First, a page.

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Women in analytics: Swetha Valluri, 1-800-Flowers.com
From math-hater to a double master’s in econometrics and biostatistics
By Anne-Lindsay Beall, SAS Insights Editor
Swetha Valluri hated math. “When I was in seventh grade, I cried when I had to take my math final. So when I called my mom from college and told her I was majoring in mathematics, she thought it was a joke,” laughs Valluri, who holds a double bachelor’s in finance and mathematics from University of Massachusetts Amherst.
And she didn’t stop there. She went on to get her first master’s in econometrics, also at the University of Massachusetts Amherst, and then to George Washington University for her second master’s in biostatistics.
“I got to college and I couldn’t stop taking math classes,” says Valluri.
What changed? Two things helped her forge a new path. First, a father who had a triple master’s in physics, chemistry and engineering from Indian Institute of Technology Chennai (the MIT of India). “Anytime I asked him a question, he’d walk me through the nuts and bolts of how things are put together and the science behind it,” says Valluri. “That mind frame propelled me when I got to college.”
Work on your interpersonal skills. You can do all the statistics you want, but if you don’t have communication skills, you’re not going to succeed.
Second, her very first statistics professor, who, with incredible foresight, told Valluri, “Statistics is the next frontier – you really should go into it.”
Valluri not only accepted the challenge, she relished it. “I loved the complexity of statistics, and the way it forced my brain to think in new ways.”
Two vital skills needed
Now Director of Analytics at 1-800-Flowers.com, Valluri is glad she took her professor’s advice – but she’s the first to tell you that it takes more than math skills to succeed in analytics.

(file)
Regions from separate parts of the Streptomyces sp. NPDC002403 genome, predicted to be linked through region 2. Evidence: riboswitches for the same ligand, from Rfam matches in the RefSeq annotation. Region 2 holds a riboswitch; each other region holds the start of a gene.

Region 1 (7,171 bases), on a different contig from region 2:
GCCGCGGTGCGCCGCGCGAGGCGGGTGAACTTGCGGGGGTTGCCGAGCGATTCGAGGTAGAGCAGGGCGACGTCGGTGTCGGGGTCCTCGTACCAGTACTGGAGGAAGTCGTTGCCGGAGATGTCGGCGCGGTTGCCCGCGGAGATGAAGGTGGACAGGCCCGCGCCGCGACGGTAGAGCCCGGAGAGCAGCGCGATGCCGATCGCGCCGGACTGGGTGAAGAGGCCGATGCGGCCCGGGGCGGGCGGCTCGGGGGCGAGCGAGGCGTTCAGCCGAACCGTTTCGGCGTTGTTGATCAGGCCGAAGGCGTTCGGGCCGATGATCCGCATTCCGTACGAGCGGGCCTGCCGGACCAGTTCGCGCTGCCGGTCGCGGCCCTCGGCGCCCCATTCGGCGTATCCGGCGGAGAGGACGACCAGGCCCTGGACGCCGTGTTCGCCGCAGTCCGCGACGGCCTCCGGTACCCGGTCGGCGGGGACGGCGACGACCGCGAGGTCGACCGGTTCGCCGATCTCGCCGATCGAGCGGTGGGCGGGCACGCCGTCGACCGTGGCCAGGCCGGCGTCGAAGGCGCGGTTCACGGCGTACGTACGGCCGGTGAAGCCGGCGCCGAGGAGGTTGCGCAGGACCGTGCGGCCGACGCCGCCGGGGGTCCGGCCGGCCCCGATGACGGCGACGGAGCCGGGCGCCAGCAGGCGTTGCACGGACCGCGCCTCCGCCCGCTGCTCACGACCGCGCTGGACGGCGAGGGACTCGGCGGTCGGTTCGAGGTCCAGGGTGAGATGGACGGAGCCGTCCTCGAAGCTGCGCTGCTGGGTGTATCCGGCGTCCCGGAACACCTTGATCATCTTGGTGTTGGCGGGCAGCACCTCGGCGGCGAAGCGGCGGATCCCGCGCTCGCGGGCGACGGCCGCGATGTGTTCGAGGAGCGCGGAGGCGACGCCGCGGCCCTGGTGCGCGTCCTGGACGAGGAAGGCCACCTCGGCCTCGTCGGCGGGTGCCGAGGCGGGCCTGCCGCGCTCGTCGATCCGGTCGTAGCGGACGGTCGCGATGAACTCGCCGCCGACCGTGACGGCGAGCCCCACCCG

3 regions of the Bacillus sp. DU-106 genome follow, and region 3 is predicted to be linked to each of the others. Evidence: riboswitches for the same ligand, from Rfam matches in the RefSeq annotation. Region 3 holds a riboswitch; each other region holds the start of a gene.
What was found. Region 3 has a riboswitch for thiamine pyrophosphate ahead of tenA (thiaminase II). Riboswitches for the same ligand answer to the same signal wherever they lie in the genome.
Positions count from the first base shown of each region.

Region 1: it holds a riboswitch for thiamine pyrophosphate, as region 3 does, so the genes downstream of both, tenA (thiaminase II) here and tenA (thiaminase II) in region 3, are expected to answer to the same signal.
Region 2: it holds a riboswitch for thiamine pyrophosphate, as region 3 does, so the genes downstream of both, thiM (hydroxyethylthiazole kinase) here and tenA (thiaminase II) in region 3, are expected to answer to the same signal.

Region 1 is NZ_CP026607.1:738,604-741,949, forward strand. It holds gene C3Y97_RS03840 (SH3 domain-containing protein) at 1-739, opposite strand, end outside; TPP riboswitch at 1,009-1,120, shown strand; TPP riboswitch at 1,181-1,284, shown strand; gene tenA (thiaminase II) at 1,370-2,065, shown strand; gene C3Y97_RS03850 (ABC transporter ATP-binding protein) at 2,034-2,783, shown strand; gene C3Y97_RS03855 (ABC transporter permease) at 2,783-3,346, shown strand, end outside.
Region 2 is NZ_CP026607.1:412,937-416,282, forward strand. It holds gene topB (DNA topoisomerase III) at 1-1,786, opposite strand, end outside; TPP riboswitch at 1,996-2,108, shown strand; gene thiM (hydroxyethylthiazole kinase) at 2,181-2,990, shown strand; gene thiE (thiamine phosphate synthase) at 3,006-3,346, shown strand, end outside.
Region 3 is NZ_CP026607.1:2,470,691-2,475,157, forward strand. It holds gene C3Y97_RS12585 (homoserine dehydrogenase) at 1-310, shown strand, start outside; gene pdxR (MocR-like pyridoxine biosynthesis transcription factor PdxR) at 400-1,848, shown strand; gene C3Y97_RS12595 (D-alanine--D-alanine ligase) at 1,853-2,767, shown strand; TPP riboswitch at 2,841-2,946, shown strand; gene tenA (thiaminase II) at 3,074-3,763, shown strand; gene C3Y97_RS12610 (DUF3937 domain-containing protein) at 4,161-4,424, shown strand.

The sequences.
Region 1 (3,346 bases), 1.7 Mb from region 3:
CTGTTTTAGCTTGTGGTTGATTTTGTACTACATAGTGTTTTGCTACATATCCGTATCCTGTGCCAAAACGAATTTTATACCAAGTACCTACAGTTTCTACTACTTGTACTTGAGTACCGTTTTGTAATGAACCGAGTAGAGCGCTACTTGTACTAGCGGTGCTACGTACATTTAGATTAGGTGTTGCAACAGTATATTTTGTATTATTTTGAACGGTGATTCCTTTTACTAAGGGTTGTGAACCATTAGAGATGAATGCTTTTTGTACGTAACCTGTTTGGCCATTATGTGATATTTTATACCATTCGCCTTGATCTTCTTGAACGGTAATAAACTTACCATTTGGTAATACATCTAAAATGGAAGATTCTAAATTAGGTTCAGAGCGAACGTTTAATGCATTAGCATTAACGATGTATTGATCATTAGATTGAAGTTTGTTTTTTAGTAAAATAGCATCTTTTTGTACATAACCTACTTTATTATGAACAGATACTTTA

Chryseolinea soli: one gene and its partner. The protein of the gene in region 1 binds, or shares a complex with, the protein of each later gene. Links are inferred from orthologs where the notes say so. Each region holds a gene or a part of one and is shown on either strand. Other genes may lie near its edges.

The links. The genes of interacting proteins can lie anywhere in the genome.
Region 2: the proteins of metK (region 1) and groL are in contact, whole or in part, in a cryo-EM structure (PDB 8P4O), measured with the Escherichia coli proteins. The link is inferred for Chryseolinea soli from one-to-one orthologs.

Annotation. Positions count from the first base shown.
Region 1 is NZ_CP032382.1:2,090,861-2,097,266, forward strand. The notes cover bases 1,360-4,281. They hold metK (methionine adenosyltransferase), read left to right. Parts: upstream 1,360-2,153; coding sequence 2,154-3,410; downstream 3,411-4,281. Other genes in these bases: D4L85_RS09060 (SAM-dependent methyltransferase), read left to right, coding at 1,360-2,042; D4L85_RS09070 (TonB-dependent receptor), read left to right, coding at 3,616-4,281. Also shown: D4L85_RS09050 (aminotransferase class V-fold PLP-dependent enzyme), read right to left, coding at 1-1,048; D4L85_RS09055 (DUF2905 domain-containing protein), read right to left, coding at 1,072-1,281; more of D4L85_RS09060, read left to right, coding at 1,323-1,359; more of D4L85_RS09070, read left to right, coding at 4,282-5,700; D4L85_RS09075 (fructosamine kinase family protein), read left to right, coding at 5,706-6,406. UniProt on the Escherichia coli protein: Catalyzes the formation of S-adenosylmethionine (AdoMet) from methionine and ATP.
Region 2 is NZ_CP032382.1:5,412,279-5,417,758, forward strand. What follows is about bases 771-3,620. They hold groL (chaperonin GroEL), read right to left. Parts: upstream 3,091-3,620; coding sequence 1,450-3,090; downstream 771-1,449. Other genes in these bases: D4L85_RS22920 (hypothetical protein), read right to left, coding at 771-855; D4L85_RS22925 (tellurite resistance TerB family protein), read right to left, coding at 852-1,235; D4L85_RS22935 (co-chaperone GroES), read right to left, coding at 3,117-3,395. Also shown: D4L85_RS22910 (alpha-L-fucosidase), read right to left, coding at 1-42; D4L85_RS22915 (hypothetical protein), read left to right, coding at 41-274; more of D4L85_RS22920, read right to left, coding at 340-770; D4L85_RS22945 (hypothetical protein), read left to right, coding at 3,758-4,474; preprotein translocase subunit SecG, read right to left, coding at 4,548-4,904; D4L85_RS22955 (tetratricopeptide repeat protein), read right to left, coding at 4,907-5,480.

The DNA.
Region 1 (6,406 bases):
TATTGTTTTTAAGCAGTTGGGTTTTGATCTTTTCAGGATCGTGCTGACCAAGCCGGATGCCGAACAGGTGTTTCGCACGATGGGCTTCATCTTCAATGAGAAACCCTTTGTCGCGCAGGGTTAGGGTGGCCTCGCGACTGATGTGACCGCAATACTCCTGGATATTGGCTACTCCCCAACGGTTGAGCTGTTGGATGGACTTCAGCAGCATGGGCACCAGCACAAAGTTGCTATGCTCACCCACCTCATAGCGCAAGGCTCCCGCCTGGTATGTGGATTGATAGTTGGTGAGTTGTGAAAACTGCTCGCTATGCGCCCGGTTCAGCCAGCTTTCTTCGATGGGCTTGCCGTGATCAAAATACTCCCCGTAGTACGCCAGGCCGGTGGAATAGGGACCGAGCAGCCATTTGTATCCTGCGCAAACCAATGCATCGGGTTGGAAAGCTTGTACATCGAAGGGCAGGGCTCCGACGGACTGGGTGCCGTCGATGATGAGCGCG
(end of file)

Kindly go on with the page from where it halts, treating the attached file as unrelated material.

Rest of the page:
“With analytics, you learn how to think logically and critically, but that doesn’t get you where you want to be,” says Valluri. “The two biggest skills that have made me successful in my career are communication and listening. Understanding the true needs of the business comes from listening, asking questions and drilling down beyond what you’re initially asked for.
“The result is that people begin having confidence in – and respecting – the work you do.”
A supportive workplace
Mathematics, data and analytics are still largely male-dominated fields, but Valluri has landed in a progressive workplace: “1-800-Flowers.com is encouraging to everyone who wants to succeed and do well.” She’s had good luck in her managers, both male and female, who became her mentors and supported her desire to take on more responsibility.
Her workplace also supports balancing work with personal life and family, a challenge for Valluri, who says she “tends to be a workaholic.”
The trick, she says, is putting a hard stop to it. “I tell myself after 6:30 p.m., that’s it. No more emails, no more work. That’s personal time for me and my family.”
“You have to give yourself that deadline and stick to it by realizing that the work will always be there, but it’s your family and friends who love you that are your true source of support. Recognizing that will get you that balance that you need,” says Valluri.
Advice for women pursuing a career in analytics
“The STEM fields can still seem – or be – inaccessible for women. This is a historical artifact that’s steadily changing,” says Valluri. “My advice for women is to take that risk and explore the field of analytics. It has a lot to offer.”
Her final word to budding analysts: “Work on your interpersonal skills. You can do all the statistics you want, but if you don’t have communication skills, you’re not going to succeed.”